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How can I File for Bankruptcy in New Jersey?

Bankruptcy is a legal proceeding that allows individuals, couples, and businesses who can no longer pay their bills or meet their financial obligations to get a fresh start. Making the decision to file for bankruptcy is not always an easy one. There is often a negative stigma associated with filing for bankruptcy. It stays on an individual’s credit report for 10 years, making it difficult to acquire a line of credit or purchase a home.

However, for individuals who are struggling to make ends meet, or have become overwhelmed with debt after losing a job, bankruptcy may be the best option. There are many factors that can cause debt troubles. Filing for bankruptcy is an option that can help someone regain control of their finances. An experienced bankruptcy lawyer can thoroughly examine a client’s finances and recommend the best legal course of action for dealing with debt.  

Types of Bankruptcy

There are two types of bankruptcy: Chapter 7 and Chapter 13. Each offers a range of options and protections for the individual filing.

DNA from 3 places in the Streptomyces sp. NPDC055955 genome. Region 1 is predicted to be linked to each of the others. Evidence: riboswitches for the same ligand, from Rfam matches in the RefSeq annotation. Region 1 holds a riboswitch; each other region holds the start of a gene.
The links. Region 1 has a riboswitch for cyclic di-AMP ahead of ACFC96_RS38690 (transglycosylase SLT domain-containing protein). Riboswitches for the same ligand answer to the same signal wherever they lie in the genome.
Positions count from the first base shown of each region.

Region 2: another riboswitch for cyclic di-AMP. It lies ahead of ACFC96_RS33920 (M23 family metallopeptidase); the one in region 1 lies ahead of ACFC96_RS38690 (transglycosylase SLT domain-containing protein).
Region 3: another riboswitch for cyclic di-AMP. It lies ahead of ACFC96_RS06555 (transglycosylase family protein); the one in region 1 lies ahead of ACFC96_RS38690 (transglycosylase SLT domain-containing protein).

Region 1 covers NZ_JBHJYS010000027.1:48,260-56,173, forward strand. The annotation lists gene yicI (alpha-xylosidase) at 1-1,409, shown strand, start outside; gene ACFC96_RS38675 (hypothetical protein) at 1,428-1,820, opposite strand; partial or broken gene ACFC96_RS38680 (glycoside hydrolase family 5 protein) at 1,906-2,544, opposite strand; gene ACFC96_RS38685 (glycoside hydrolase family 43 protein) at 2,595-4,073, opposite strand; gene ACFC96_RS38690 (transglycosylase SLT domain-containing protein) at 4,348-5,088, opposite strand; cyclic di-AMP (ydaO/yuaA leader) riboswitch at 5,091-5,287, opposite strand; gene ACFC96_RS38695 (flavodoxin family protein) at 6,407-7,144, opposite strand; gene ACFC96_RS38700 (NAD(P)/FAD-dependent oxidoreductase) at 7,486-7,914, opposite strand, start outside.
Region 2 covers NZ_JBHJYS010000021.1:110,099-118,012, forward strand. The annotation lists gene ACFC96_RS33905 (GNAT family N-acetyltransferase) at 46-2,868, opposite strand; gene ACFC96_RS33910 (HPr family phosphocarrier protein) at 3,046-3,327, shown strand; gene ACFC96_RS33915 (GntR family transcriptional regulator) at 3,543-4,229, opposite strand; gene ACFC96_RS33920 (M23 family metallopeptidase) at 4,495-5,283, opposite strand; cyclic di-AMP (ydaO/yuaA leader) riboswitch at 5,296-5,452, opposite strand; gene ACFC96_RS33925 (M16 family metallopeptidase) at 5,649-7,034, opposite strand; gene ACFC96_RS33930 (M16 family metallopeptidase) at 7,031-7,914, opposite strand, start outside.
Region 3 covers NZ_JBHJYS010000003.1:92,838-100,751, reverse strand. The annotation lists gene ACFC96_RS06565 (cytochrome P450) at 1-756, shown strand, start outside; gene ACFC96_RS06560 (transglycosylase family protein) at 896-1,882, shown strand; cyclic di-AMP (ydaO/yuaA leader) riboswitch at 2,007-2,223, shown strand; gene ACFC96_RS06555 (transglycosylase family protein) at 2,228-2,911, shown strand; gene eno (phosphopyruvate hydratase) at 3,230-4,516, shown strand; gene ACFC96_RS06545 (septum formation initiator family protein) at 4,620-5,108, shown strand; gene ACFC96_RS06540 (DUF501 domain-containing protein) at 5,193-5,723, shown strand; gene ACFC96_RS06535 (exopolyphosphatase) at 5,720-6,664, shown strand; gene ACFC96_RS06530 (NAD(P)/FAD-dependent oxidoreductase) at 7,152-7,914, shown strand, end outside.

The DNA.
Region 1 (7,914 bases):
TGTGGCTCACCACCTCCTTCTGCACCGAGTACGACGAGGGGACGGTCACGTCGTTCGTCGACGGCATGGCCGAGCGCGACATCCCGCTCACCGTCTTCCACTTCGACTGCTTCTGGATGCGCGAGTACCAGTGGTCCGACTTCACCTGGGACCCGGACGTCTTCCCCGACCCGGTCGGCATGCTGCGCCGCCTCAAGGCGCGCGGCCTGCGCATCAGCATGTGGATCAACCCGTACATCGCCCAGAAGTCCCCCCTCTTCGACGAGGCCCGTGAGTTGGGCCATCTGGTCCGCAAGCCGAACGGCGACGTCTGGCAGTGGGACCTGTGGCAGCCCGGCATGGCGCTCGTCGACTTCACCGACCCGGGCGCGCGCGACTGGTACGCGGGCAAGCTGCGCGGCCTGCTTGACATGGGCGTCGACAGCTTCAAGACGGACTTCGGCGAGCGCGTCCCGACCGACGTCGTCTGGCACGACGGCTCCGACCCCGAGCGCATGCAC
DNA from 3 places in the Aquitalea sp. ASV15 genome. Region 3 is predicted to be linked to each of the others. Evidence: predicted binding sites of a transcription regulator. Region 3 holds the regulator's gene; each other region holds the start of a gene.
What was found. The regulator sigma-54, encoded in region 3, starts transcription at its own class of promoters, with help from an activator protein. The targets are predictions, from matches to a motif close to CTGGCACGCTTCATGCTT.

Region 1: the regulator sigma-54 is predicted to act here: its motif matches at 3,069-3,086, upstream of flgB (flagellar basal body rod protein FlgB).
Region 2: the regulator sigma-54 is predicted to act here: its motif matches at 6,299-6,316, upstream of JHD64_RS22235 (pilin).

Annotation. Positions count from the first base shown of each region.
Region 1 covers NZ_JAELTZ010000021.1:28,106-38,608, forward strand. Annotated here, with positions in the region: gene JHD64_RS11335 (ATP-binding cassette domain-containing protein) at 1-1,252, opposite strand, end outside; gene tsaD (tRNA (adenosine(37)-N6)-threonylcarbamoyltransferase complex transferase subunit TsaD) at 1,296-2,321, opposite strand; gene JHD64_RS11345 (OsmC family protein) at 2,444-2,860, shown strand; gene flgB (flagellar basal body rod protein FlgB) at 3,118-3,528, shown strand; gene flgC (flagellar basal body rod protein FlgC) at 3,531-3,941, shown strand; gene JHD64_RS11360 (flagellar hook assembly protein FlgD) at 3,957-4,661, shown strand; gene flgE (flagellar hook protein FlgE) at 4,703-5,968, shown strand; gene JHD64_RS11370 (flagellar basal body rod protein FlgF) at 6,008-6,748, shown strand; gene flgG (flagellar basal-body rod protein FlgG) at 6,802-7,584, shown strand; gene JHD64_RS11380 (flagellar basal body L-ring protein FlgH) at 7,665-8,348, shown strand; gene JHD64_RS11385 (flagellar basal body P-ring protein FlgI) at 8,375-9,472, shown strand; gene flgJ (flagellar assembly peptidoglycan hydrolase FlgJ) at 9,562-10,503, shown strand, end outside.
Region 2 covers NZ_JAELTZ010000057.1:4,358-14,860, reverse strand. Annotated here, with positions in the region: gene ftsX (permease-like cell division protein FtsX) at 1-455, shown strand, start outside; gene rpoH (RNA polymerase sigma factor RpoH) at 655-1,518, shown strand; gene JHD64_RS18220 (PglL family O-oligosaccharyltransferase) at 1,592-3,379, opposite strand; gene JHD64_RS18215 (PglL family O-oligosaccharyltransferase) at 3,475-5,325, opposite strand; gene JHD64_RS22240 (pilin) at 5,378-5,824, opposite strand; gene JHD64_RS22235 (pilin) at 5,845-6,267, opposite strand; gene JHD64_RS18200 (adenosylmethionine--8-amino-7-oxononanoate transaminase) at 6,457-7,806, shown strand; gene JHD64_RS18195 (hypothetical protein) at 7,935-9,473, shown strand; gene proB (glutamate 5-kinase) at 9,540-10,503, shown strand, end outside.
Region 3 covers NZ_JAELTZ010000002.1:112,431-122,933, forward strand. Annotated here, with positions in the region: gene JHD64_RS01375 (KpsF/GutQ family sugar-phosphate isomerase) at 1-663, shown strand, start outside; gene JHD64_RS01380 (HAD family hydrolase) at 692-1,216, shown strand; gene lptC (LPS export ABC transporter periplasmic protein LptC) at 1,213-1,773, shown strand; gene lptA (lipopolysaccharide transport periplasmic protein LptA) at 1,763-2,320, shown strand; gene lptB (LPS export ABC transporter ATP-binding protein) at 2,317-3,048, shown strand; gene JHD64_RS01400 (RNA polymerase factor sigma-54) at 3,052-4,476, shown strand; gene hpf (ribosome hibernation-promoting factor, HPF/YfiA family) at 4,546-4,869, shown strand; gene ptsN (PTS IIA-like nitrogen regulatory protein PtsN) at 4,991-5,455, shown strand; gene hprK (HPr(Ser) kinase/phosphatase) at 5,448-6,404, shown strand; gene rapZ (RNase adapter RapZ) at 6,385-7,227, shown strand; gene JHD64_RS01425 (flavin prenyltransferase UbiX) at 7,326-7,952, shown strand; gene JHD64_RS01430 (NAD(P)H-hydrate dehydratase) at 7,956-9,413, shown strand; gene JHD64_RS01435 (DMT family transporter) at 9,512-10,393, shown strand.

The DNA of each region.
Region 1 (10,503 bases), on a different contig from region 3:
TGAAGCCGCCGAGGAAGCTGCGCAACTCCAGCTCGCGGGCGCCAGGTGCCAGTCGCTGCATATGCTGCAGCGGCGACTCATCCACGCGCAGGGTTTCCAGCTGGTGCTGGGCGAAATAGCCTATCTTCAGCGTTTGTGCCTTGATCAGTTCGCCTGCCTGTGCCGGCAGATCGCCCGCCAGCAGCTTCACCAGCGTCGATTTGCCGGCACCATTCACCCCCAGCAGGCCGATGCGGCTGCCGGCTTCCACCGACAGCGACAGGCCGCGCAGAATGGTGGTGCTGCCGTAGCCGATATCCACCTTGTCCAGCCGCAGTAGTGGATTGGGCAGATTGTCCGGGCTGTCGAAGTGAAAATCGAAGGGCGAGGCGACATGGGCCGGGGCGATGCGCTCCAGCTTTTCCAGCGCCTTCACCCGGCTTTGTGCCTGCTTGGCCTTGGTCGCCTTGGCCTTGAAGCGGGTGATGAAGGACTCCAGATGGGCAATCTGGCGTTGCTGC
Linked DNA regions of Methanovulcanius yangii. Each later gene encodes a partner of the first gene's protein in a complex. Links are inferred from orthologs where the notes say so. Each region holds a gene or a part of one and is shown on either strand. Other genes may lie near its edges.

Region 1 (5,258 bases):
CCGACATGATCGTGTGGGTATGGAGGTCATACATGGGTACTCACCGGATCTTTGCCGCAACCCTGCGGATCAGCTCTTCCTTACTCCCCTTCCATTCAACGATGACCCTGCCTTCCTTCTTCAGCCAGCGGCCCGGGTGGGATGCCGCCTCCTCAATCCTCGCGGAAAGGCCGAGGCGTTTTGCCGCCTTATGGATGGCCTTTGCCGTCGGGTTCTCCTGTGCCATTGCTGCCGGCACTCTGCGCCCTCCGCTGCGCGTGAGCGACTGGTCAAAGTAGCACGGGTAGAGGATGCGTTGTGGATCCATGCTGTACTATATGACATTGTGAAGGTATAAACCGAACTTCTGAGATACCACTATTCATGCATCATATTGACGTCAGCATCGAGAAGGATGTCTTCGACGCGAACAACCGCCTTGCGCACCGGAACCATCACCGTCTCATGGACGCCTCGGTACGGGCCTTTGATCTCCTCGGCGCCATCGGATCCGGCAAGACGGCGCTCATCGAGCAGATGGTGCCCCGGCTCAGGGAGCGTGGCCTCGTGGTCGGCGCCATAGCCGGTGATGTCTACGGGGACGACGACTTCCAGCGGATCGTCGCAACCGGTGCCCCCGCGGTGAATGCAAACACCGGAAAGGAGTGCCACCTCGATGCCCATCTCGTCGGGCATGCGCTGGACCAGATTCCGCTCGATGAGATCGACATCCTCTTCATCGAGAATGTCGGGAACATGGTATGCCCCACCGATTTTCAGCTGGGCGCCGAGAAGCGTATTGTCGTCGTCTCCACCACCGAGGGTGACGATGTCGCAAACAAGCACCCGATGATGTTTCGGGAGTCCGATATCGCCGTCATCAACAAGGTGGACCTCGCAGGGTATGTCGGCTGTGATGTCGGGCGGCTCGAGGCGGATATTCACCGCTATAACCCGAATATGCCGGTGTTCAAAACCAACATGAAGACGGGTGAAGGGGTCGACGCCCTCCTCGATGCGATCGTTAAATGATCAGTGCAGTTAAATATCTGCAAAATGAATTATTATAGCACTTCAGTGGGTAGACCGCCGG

• Chapter 7: This is also known as liquidation bankruptcy. If someone files for Chapter 7 bankruptcy, they are asking the bankruptcy court to eliminate all debts that are eligible for discharge. In exchange, they are giving a bankruptcy trustee permission to collect, sell, and distribute any of their property that is not exempt from collection. Chapter 7 is generally for those who are in dire need of debt relief, so a debtor will likely need to qualify if they want to go this route. In most cases, the debtor will be allowed to keep the following types of property in a Chapter 7 bankruptcy:
    • Equity in the home: This is also known as the homestead exemption, which protects most or all of the equity someone has in their home.
    • Insurance: Oftentimes, the filer will be able to keep the cash value of their insurance policies, as well as benefits from insurance plans provided by their employer.
    • Retirement plans: Retirement benefits, including pensions, profit sharing, stock bonus plans, IRAs, and 401K plans, are protected from bankruptcy, which is one of the reasons why it is so important to make these investments.
    • Personal property: In most cases, the filer will be able to keep personal property, such as furniture, electronics, appliances, books, antiques, and musical instruments. They may also be able to keep jewelry if its value is under approximately $1,000.